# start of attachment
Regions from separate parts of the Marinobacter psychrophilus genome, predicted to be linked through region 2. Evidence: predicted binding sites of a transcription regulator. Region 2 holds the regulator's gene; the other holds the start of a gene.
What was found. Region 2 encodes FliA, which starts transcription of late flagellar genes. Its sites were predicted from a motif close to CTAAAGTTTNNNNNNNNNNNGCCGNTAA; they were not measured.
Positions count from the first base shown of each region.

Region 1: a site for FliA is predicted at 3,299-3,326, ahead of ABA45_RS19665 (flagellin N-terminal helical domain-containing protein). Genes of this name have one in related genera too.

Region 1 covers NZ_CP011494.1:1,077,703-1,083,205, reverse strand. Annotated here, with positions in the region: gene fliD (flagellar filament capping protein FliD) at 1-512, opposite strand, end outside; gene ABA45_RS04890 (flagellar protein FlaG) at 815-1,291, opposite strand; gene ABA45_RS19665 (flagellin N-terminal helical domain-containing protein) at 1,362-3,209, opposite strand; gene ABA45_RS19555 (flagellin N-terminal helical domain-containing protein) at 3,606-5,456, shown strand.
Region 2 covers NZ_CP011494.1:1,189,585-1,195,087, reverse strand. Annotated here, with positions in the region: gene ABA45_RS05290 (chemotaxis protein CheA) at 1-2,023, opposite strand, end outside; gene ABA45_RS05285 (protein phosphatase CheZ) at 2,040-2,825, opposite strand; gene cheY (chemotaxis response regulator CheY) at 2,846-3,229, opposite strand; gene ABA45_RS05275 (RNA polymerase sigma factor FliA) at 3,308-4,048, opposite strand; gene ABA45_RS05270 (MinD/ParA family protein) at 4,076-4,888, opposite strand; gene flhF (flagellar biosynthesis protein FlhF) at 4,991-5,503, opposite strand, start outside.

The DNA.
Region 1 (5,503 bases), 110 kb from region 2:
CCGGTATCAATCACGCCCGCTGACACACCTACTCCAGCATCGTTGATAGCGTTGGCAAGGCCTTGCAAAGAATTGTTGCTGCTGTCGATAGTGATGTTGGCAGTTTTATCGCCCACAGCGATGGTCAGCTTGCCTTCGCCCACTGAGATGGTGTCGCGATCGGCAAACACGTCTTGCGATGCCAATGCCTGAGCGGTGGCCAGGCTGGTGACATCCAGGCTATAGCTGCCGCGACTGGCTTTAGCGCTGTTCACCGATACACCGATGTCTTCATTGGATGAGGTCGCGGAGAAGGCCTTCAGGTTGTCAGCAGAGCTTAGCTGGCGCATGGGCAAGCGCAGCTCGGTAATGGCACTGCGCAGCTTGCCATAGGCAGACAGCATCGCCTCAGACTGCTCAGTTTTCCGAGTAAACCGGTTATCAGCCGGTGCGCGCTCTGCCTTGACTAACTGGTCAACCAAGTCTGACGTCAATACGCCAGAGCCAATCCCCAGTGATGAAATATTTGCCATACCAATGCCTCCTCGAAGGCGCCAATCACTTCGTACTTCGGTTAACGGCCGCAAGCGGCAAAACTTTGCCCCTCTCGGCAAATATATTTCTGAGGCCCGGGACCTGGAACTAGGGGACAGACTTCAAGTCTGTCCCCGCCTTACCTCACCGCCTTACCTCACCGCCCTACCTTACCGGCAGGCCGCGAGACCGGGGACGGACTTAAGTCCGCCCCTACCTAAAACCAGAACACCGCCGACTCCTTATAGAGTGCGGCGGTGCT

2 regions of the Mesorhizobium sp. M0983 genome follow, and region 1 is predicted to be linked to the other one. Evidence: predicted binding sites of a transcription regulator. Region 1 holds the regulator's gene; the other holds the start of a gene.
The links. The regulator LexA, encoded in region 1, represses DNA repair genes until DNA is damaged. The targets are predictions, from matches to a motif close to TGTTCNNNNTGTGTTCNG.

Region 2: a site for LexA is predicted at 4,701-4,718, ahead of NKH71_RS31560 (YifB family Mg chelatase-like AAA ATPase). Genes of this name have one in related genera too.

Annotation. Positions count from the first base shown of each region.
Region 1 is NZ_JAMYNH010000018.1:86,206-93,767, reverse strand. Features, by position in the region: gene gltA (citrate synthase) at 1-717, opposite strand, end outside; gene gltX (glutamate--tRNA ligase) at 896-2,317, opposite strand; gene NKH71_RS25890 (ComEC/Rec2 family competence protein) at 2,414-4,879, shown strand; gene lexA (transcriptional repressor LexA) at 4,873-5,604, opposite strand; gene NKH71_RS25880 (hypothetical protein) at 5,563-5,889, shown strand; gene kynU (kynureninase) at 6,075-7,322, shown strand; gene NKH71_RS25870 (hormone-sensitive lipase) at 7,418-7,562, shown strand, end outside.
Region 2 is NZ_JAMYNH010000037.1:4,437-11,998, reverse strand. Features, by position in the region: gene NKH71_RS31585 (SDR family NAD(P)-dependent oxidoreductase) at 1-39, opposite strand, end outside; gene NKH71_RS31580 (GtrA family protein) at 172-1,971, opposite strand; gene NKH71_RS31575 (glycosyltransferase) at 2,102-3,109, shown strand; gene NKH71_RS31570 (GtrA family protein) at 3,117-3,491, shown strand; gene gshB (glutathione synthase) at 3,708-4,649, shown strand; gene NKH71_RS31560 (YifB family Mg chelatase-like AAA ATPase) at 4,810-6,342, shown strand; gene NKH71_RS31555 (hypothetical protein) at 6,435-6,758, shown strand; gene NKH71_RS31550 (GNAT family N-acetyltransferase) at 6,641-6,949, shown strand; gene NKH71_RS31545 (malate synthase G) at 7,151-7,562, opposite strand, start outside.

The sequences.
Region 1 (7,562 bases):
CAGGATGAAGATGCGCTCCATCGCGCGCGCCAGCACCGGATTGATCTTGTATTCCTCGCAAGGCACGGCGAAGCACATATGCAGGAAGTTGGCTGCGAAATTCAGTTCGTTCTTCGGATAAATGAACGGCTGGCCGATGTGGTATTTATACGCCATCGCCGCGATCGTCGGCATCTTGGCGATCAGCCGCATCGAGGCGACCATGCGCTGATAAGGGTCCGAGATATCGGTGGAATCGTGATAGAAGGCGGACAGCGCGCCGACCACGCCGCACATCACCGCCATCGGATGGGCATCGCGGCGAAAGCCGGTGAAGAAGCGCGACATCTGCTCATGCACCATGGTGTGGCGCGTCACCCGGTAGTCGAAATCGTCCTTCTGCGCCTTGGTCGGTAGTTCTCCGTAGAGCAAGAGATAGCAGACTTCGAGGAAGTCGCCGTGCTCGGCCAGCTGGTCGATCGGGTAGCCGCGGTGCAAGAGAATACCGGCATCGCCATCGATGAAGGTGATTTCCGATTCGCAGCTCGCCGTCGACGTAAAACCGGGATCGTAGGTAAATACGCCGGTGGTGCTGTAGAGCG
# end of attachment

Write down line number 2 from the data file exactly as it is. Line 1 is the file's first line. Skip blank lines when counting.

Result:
What was found. Region 2 encodes FliA, which starts transcription of late flagellar genes. Its sites were predicted from a motif close to CTAAAGTTTNNNNNNNNNNNGCCGNTAA; they were not measured.